Jacks and Beer Bike were not the only sources of college competition during Willy Week: The Rice Annual Fund hosted Jar Wars for the first time between Monday the 7th and Thursday the 10th, giving undergraduates a chance to contribute to the university's fifth College Battle and earn this year's Sammy Cup for their college.
Two years into the OWL-Socrates website pilot project - capturing videos of classes which students can watch from home - the Educational Technologies Department plans to expand the project.According to Director of Academic and Research Computing Gary Kidney, the program has captured certain classes under the Schools of Engineering, Natural Sciences, Business and Music. Around 10 professors currently use this technology. Kidney said that he hopes to increase that number by encouraging faculty to use the technology in his discussions with them, but the choice to use the technology or not remains the prerogative of the individual faculty members.
Be sure to see the full article page with more illustrations of the Deep Axess and RE-Visitor's Center designs.Rome wasn't built in a day, but within a 55-hour period over the Labor Day weekend, Rice architecture students endeavored to design a visitor center attached to the Fondren Library as part of a competition.
MATURITY IS THE realization that you do not always get what you want: a realization that seems to escape the authors of Arizona's new immigration law.These authors seek to paint their efforts as filling in where the federal government, allegedly indifferent to the suffering of its citizens at the hands of insidious foreigners, refuses to act. In doing so, the authors ignore the fact that the federal government's inaction stems from the honest disagreement of all Americans on the issue of illegal immigration, and not from the indifference in Washington. Infuriated that they have not been able to get America to go along, supporters of Arizona's immigration law intend to break federal law and set their own immigration policy (exclusive control of which the Constitution grants to the federal government) in order to get their way.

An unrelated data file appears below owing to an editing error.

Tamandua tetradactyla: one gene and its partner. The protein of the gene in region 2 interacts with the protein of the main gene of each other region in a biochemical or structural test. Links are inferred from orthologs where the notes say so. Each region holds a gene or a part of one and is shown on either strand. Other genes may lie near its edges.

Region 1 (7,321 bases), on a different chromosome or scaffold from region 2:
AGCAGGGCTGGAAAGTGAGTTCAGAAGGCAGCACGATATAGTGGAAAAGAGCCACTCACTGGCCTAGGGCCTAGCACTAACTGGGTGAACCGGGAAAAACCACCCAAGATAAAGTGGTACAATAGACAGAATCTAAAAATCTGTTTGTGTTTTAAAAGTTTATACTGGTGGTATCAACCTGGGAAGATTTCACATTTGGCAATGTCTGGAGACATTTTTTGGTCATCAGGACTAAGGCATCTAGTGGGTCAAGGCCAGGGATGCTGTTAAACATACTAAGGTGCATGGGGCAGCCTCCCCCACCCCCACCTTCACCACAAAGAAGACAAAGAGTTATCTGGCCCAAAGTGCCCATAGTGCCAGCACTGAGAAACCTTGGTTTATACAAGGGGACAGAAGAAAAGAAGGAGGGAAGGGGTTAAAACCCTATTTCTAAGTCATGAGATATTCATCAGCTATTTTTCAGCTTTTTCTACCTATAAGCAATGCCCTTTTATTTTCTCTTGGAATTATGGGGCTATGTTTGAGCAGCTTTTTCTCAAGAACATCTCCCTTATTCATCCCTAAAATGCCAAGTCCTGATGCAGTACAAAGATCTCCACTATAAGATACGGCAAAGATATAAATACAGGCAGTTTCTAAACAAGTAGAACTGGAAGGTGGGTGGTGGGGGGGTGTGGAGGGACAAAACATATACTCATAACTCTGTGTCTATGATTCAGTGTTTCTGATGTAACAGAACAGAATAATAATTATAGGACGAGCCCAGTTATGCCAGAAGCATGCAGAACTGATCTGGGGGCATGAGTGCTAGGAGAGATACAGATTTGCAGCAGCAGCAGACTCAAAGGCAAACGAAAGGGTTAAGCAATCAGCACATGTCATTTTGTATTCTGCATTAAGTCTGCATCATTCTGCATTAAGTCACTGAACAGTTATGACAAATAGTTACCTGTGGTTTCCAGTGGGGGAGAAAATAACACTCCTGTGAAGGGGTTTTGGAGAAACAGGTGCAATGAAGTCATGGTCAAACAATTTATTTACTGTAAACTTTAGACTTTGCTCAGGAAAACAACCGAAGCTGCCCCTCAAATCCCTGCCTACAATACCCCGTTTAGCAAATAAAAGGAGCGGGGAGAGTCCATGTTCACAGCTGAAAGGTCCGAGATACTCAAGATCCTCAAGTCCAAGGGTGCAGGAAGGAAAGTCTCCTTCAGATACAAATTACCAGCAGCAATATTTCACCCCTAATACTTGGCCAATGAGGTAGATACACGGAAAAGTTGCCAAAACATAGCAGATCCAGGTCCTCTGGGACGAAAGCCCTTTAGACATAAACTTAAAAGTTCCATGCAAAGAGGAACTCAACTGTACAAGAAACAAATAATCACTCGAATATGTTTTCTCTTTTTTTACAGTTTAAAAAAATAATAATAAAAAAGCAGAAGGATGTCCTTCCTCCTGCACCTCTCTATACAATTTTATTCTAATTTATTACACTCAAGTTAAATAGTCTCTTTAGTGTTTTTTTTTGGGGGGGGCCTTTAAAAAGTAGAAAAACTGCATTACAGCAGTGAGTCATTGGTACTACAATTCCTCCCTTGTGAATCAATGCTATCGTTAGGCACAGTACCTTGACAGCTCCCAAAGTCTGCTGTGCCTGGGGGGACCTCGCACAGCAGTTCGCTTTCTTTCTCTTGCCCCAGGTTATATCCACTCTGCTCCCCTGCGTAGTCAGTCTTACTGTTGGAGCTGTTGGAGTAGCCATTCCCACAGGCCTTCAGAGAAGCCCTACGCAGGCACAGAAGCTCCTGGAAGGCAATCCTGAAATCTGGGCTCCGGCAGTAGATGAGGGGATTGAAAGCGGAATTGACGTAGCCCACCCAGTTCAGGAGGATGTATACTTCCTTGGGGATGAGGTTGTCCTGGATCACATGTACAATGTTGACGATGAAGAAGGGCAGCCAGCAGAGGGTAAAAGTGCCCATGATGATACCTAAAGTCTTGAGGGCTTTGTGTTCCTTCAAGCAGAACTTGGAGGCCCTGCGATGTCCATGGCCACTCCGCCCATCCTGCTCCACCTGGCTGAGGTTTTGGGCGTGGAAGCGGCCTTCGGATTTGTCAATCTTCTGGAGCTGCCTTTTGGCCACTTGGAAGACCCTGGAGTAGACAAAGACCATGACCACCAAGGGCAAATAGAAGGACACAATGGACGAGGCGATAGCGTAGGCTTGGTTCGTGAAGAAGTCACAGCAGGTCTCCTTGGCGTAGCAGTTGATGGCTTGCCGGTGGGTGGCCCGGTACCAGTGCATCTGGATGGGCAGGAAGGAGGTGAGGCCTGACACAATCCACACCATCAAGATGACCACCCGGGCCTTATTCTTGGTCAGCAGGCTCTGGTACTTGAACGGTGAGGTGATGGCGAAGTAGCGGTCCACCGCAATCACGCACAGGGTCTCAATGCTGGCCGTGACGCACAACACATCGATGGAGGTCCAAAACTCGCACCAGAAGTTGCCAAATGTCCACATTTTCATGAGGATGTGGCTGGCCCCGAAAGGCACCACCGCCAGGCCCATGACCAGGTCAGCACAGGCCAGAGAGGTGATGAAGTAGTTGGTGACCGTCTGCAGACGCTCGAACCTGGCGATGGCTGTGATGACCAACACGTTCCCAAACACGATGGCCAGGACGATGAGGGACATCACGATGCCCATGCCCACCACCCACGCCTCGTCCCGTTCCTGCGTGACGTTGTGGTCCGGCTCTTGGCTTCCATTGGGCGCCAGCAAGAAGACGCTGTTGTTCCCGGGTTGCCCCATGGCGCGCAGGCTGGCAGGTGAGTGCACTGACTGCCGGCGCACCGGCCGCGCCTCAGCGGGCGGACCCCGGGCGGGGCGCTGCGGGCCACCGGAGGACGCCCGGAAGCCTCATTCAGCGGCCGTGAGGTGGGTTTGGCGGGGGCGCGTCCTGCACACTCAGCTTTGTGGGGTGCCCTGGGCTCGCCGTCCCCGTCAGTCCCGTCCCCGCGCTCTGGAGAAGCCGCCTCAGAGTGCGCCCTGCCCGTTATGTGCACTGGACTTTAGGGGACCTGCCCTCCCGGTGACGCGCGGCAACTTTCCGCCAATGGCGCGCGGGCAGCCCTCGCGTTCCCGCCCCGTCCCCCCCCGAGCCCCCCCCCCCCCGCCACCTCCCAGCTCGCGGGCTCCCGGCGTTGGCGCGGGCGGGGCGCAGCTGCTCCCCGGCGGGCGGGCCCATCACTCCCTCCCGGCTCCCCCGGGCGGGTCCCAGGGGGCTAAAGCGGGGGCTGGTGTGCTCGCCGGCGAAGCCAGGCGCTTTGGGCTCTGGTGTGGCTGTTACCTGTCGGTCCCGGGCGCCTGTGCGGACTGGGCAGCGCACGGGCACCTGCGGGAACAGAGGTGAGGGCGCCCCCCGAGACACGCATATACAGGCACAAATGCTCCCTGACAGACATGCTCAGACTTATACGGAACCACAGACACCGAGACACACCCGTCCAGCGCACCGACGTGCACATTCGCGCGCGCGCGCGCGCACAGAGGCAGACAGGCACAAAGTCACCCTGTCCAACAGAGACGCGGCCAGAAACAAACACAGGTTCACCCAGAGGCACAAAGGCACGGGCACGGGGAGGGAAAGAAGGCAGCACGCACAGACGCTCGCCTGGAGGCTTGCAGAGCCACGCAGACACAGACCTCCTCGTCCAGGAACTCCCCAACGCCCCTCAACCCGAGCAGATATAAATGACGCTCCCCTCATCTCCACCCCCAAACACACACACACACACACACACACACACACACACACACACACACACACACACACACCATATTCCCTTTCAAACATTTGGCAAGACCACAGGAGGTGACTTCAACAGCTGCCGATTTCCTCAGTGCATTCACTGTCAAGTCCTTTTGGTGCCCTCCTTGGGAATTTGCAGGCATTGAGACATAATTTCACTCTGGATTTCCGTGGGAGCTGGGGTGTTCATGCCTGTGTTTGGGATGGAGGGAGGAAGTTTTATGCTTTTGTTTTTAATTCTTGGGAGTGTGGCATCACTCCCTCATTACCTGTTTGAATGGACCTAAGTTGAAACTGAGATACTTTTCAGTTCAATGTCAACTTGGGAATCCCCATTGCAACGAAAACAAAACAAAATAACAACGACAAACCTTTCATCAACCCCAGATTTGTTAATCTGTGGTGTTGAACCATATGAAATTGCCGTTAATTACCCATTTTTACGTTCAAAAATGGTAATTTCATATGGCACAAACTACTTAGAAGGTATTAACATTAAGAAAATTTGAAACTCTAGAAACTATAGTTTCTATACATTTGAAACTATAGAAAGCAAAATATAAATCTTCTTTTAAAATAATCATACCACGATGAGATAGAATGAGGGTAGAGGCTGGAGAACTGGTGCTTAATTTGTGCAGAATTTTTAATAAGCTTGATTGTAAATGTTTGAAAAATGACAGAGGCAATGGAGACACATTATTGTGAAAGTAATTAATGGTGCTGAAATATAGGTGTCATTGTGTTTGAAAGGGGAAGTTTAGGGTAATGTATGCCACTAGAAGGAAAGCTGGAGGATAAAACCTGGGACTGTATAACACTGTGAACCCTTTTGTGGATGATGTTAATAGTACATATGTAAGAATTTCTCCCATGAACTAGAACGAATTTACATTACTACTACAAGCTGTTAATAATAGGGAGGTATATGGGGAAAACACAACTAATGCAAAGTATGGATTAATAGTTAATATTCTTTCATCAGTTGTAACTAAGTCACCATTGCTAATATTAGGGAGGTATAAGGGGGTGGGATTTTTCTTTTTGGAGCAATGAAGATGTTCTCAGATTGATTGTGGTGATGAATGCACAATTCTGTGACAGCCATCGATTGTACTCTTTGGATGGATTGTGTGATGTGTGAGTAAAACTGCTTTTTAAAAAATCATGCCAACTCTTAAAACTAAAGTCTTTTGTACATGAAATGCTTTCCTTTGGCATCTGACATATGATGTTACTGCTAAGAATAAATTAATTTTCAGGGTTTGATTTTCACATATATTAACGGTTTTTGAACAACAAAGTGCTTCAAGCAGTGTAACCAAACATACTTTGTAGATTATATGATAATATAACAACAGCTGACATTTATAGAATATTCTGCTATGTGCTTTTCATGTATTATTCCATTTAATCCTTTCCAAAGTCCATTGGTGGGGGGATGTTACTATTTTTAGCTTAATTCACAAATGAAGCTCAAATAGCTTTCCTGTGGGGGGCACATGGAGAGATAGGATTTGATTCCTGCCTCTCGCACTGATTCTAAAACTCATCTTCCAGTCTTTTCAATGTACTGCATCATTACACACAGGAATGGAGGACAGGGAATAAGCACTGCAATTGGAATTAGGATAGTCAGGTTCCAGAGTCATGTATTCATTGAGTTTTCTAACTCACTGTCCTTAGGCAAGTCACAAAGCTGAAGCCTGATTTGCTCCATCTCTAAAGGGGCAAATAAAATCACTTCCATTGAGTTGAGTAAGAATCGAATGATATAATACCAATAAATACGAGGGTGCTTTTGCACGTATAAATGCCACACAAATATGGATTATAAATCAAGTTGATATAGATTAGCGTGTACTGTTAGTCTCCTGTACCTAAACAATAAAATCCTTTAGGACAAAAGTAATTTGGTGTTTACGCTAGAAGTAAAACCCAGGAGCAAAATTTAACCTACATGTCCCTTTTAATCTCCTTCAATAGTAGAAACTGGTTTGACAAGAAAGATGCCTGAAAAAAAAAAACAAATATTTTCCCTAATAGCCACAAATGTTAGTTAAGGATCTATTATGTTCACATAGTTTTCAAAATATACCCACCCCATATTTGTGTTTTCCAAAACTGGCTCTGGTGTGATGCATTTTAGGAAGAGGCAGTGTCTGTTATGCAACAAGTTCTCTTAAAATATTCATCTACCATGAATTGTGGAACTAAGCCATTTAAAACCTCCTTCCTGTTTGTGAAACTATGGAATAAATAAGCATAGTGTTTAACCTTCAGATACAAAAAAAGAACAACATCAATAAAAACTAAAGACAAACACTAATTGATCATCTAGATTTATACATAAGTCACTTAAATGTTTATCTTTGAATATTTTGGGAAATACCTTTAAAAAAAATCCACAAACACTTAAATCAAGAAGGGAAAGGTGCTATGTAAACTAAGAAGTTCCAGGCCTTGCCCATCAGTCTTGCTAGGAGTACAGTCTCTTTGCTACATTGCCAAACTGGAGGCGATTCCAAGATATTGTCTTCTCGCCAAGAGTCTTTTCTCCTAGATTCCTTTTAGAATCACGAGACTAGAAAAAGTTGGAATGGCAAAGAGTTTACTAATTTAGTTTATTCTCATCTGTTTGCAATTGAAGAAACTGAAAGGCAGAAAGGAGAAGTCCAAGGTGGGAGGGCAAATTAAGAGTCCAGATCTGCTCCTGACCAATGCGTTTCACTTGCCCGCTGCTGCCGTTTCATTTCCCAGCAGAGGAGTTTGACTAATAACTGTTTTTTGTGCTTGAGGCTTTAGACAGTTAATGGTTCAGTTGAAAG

Seventy-five students, three more than last year, became members of Phi Beta Kappa, an honor society that recognizes outstanding achievements in the liberal arts and sciences, at the annual induction ceremony Friday in Hamman Hall.
Former Rice University President Norman Hackerman, who served from 1970 to 1985, died June 16 in Temple,Texas at age 95. Hackerman, who was Rice's fourth president, oversaw the founding of the Jesse H. Jones Graduate School of Management and the Shepherd School of Music.
Rice announced Tuesday that Charles ('47) and Anne Duncan gave $30 million to support the 11th residential college. Duncan College will be the first building on campus to be gold-level LEED certified. Construction of Duncan and McMurtry has already begun.
A doctoral program in management may soon become a reality at Rice. The Graduate Council unanimously approved a proposal for the Ph.D. program put forth by the Jones Graduate School of Management at the end of last semester, Graduate Council chair Jim Faubion said. If approved by the Faculty Senate, the program could improve the Jones School's international reputation, strengthen connections between the Jones School and other academic departments, and provide new research opportunities for undergraduates.
Students moving back on campus this weekend will notice a university far different from the one they left last spring. A number of construction projects at Rice have given the campus the look and feel of a giant work zone, something that students will continue to experience for the next few years.
Prospective students to the class of 2012 can no longer apply to Rice via interim decision. The Office of Enrollment chose to stop offering interim decision applications in January. Interim decision enabled students to apply to Rice and receive a decision in February instead of April. The option was non-binding and began at Rice in the 1970s.